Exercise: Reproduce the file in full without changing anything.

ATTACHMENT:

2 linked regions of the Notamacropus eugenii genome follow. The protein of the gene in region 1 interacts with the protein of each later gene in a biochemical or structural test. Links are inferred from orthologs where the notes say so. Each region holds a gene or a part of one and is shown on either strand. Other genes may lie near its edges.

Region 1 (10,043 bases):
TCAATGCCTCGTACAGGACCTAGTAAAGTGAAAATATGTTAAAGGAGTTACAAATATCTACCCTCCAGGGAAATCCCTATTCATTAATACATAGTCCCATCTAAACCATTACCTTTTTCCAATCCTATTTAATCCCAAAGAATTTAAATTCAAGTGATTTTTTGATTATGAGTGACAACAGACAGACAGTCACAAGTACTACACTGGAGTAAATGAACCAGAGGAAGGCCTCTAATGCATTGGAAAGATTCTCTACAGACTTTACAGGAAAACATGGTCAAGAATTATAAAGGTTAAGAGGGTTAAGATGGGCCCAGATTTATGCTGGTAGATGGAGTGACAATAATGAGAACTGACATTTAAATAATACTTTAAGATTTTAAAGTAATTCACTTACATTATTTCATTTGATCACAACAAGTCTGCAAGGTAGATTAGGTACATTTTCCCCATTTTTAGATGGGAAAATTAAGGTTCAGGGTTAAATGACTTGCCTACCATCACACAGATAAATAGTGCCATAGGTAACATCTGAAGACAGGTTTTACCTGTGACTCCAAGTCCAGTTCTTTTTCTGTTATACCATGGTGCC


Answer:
2 linked regions of the Notamacropus eugenii genome follow. The protein of the gene in region 1 interacts with the protein of each later gene in a biochemical or structural test. Links are inferred from orthologs where the notes say so. Each region holds a gene or a part of one and is shown on either strand. Other genes may lie near its edges.

Region 1 (10,043 bases):
TCAATGCCTCGTACAGGACCTAGTAAAGTGAAAATATGTTAAAGGAGTTACAAATATCTACCCTCCAGGGAAATCCCTATTCATTAATACATAGTCCCATCTAAACCATTACCTTTTTCCAATCCTATTTAATCCCAAAGAATTTAAATTCAAGTGATTTTTTGATTATGAGTGACAACAGACAGACAGTCACAAGTACTACACTGGAGTAAATGAACCAGAGGAAGGCCTCTAATGCATTGGAAAGATTCTCTACAGACTTTACAGGAAAACATGGTCAAGAATTATAAAGGTTAAGAGGGTTAAGATGGGCCCAGATTTATGCTGGTAGATGGAGTGACAATAATGAGAACTGACATTTAAATAATACTTTAAGATTTTAAAGTAATTCACTTACATTATTTCATTTGATCACAACAAGTCTGCAAGGTAGATTAGGTACATTTTCCCCATTTTTAGATGGGAAAATTAAGGTTCAGGGTTAAATGACTTGCCTACCATCACACAGATAAATAGTGCCATAGGTAACATCTGAAGACAGGTTTTACCTGTGACTCCAAGTCCAGTTCTTTTTCTGTTATACCATGGTGCC